But what comes through as a constant force is Renate Reinsve’s performance as Julie. She is superb. Stunningly beautiful in looks, measured when needed on screen and highly expressive when demanded by screenplay, she shines throughout the film. Renate Reinsve delivers a captivating performance, perfectly capturing the character's mix of vulnerability and insecurity. Her portrayal is nuanced and relatable, making it easy for the audience to empathize with Julie's struggles and inner conflicts. No wonder then, that she won the best actress award at Cannes Film festival, 2021. The film itself was nominated for ‘Palme d’Or’ prize. She went on to get nominated for best actress award in lot of other film festivals and annual film awards like European Film Awards, L.A. Film Critics Association Awards (runner up), Seattle film critics society, etc.

Joachim Trier's direction is skillful and deliberate, showcasing his keen eye for visual storytelling. He effortlessly transitions between intimate moments and sweeping landscapes, capturing the essence of Oslo and infusing the film with a vibrant energy. The screenplay, written by Trier and Eskil Vogt, is a masterclass in character development and dialogue. The script never shies away from tackling existential questions, ultimately encouraging the audience to reflect on their own lives and choices. Overall, "The Worst Person in the World" is a must-watch for those seeking a thought-provoking and emotionally resonant film.

About the director, Joachim Trier

Born in March 1974 in Denmark, Joachim Trier, comes from a distinguished family of film enthusiasts. His father, Jacob Trier, was a sound technician and his grandfather, Erik Lochen, was the artistic director of ‘Norsk Film’, a Norwegian Film production company, from 1981 to 1983.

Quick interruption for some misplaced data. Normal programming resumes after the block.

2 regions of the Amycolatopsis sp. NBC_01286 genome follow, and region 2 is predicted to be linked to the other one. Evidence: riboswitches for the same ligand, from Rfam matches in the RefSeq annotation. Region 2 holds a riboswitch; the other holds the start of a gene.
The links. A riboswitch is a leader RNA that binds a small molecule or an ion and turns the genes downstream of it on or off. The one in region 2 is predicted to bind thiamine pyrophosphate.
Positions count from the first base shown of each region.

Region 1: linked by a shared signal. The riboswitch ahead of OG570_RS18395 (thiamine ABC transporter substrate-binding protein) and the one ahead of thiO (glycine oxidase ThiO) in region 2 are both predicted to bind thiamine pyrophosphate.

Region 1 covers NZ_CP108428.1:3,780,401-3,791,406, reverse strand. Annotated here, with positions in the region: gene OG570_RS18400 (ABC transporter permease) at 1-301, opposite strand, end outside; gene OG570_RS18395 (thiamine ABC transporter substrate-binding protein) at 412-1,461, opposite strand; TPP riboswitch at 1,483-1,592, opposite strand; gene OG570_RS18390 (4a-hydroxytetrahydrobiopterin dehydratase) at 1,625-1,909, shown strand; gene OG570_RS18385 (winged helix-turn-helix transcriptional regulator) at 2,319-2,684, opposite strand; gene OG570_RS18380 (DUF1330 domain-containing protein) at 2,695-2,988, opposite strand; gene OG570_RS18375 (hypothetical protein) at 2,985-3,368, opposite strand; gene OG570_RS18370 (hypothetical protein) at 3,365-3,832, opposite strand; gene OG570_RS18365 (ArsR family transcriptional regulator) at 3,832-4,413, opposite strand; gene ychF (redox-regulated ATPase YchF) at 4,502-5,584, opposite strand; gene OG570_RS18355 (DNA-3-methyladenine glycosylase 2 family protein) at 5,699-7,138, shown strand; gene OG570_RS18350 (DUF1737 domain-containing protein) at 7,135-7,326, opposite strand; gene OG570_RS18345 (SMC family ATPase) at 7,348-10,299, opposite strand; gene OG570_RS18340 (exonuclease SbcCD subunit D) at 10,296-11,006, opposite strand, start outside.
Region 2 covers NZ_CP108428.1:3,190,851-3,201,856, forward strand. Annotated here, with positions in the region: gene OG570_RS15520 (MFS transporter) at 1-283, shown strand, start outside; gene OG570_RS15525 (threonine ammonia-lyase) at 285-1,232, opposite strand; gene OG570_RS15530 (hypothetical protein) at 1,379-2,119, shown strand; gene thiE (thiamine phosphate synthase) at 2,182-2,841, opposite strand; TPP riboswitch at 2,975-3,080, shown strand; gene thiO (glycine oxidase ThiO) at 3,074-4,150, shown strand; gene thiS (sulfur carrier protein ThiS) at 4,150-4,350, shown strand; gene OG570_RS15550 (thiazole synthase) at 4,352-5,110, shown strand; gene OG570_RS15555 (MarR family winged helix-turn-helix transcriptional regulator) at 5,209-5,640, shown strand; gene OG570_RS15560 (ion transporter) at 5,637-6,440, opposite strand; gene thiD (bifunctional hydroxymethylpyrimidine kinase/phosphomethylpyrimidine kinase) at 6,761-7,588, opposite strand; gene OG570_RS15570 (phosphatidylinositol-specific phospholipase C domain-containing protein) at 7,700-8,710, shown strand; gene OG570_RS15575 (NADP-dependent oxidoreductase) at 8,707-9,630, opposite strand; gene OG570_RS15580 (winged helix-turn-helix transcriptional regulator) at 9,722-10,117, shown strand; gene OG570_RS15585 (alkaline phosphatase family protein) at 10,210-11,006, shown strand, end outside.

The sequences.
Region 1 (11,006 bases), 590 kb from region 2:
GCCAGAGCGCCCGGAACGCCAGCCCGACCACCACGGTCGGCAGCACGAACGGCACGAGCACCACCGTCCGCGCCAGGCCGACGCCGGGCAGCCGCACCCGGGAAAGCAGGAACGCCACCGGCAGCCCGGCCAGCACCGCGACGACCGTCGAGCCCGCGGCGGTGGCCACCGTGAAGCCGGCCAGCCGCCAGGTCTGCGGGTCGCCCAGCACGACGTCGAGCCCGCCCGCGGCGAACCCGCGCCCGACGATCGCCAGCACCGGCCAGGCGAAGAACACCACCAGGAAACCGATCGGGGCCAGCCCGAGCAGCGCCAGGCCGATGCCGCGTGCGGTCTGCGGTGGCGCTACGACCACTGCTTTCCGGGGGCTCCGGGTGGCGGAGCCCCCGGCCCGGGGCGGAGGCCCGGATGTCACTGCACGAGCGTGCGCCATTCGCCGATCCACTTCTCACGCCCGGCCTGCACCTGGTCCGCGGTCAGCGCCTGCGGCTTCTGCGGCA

He studied film at European film college, Ebeltoft, Denmark and at the National Film and Television School in United Kingdom. His debut Film ‘Reprise’(2006), the first in his series of ‘Oslo Trilogy’, received Norway’s top film award (Amanda Award) at home and won many international film festival awards at Istanbul, Milan, Karlovy Vary and at Rotterdam. In 2007, he was named among ‘Top 10 directors to watch’. His second film ‘Oslo, August 31st ‘ too was premiered in the ‘Un Certain Regard’ category of Cannes Film Festival, 2011 and went on to win lot of critics’ circle awards. His third feature, an English language Film, ‘Louder than Bombs’ (2015) was included in competition section for ‘Palme d’Or’ of Cannes Film festival, 2015.

Joachim’s present film was nominated for two Academy awards, has won 43 awards and 102 nominations in total at various film festivals and annual film awards in various countries. He was also the Jury President of ‘Semaine de la critique’, called ‘Critics’ Week’ in English, a parallel section to the Cannes Film festival organized by the ‘French Syndicate of Cinema Critics’ which promotes the new talent in cinema by showcasing first and second feature films by various directors across the world.